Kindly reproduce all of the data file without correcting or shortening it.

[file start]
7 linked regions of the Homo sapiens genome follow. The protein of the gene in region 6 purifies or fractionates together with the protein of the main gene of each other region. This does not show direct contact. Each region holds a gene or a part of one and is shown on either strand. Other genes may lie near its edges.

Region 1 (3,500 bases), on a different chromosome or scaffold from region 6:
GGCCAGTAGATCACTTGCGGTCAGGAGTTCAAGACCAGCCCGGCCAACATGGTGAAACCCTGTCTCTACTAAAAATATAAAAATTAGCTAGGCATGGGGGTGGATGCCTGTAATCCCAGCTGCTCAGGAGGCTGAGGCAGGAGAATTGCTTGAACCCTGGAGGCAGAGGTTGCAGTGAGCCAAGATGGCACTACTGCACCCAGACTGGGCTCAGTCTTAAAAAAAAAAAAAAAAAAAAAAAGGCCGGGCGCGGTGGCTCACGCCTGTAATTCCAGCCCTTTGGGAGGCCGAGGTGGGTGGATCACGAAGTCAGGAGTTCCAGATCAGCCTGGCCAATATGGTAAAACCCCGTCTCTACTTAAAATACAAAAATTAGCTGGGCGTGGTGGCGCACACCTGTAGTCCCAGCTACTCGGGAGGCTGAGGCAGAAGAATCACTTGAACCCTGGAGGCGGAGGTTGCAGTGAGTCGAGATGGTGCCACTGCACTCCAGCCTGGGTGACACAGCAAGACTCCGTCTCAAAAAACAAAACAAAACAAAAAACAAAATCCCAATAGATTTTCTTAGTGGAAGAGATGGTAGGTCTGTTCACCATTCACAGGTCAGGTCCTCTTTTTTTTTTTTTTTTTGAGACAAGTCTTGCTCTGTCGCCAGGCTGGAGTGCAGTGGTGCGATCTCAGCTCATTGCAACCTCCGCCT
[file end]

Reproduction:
7 linked regions of the Homo sapiens genome follow. The protein of the gene in region 6 purifies or fractionates together with the protein of the main gene of each other region. This does not show direct contact. Each region holds a gene or a part of one and is shown on either strand. Other genes may lie near its edges.

Region 1 (3,500 bases), on a different chromosome or scaffold from region 6:
GGCCAGTAGATCACTTGCGGTCAGGAGTTCAAGACCAGCCCGGCCAACATGGTGAAACCCTGTCTCTACTAAAAATATAAAAATTAGCTAGGCATGGGGGTGGATGCCTGTAATCCCAGCTGCTCAGGAGGCTGAGGCAGGAGAATTGCTTGAACCCTGGAGGCAGAGGTTGCAGTGAGCCAAGATGGCACTACTGCACCCAGACTGGGCTCAGTCTTAAAAAAAAAAAAAAAAAAAAAAAGGCCGGGCGCGGTGGCTCACGCCTGTAATTCCAGCCCTTTGGGAGGCCGAGGTGGGTGGATCACGAAGTCAGGAGTTCCAGATCAGCCTGGCCAATATGGTAAAACCCCGTCTCTACTTAAAATACAAAAATTAGCTGGGCGTGGTGGCGCACACCTGTAGTCCCAGCTACTCGGGAGGCTGAGGCAGAAGAATCACTTGAACCCTGGAGGCGGAGGTTGCAGTGAGTCGAGATGGTGCCACTGCACTCCAGCCTGGGTGACACAGCAAGACTCCGTCTCAAAAAACAAAACAAAACAAAAAACAAAATCCCAATAGATTTTCTTAGTGGAAGAGATGGTAGGTCTGTTCACCATTCACAGGTCAGGTCCTCTTTTTTTTTTTTTTTTTGAGACAAGTCTTGCTCTGTCGCCAGGCTGGAGTGCAGTGGTGCGATCTCAGCTCATTGCAACCTCCGCCT